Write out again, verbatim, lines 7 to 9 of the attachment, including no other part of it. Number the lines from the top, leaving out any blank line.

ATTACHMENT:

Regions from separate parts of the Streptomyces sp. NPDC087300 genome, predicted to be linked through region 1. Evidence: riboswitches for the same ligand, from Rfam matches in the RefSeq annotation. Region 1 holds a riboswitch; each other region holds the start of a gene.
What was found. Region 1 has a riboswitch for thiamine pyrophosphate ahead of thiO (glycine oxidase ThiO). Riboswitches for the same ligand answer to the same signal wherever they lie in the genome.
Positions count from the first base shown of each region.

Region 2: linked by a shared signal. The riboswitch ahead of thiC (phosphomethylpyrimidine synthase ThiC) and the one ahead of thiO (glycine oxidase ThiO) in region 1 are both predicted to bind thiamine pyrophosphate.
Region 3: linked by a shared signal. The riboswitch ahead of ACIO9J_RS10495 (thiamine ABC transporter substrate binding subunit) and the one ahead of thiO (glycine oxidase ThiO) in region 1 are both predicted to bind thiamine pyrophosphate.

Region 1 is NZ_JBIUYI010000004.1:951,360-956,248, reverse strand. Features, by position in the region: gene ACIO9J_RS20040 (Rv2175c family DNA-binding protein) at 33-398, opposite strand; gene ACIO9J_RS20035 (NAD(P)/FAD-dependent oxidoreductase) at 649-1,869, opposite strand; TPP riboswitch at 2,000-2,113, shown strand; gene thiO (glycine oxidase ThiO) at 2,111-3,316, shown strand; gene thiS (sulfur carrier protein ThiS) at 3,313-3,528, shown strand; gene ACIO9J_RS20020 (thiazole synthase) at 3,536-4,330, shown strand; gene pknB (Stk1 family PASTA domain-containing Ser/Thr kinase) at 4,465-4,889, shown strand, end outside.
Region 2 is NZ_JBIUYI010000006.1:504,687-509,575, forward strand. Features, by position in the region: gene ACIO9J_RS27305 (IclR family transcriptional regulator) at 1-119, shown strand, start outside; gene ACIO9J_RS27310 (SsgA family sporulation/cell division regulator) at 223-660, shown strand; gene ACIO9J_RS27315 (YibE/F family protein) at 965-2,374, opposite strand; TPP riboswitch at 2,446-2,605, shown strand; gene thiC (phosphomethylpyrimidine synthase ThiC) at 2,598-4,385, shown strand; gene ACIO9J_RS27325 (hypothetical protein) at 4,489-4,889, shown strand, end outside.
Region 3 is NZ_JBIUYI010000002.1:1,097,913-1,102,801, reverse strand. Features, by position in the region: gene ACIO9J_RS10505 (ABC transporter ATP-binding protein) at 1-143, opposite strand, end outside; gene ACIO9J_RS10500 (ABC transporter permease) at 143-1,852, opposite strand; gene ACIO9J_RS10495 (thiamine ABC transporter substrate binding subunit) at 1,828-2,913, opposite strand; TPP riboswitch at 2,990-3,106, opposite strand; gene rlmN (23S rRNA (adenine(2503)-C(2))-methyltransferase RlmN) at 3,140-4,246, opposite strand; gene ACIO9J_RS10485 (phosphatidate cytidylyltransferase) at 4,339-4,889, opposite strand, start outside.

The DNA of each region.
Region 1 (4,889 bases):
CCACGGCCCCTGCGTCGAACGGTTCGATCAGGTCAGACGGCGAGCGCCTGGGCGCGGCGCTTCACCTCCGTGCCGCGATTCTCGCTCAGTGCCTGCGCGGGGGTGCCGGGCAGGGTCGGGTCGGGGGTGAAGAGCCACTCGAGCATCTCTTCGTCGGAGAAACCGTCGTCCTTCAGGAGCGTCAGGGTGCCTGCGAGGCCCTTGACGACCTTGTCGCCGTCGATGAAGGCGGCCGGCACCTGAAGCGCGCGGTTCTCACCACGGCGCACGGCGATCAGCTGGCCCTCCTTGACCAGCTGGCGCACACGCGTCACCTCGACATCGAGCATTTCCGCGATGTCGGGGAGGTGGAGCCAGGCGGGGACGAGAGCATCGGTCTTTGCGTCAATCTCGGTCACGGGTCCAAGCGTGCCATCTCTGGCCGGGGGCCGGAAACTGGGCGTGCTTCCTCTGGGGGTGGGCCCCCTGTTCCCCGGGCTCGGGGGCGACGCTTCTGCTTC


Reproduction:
Region 2 is NZ_JBIUYI010000006.1:504,687-509,575, forward strand. Features, by position in the region: gene ACIO9J_RS27305 (IclR family transcriptional regulator) at 1-119, shown strand, start outside; gene ACIO9J_RS27310 (SsgA family sporulation/cell division regulator) at 223-660, shown strand; gene ACIO9J_RS27315 (YibE/F family protein) at 965-2,374, opposite strand; TPP riboswitch at 2,446-2,605, shown strand; gene thiC (phosphomethylpyrimidine synthase ThiC) at 2,598-4,385, shown strand; gene ACIO9J_RS27325 (hypothetical protein) at 4,489-4,889, shown strand, end outside.
Region 3 is NZ_JBIUYI010000002.1:1,097,913-1,102,801, reverse strand. Features, by position in the region: gene ACIO9J_RS10505 (ABC transporter ATP-binding protein) at 1-143, opposite strand, end outside; gene ACIO9J_RS10500 (ABC transporter permease) at 143-1,852, opposite strand; gene ACIO9J_RS10495 (thiamine ABC transporter substrate binding subunit) at 1,828-2,913, opposite strand; TPP riboswitch at 2,990-3,106, opposite strand; gene rlmN (23S rRNA (adenine(2503)-C(2))-methyltransferase RlmN) at 3,140-4,246, opposite strand; gene ACIO9J_RS10485 (phosphatidate cytidylyltransferase) at 4,339-4,889, opposite strand, start outside.

The DNA of each region.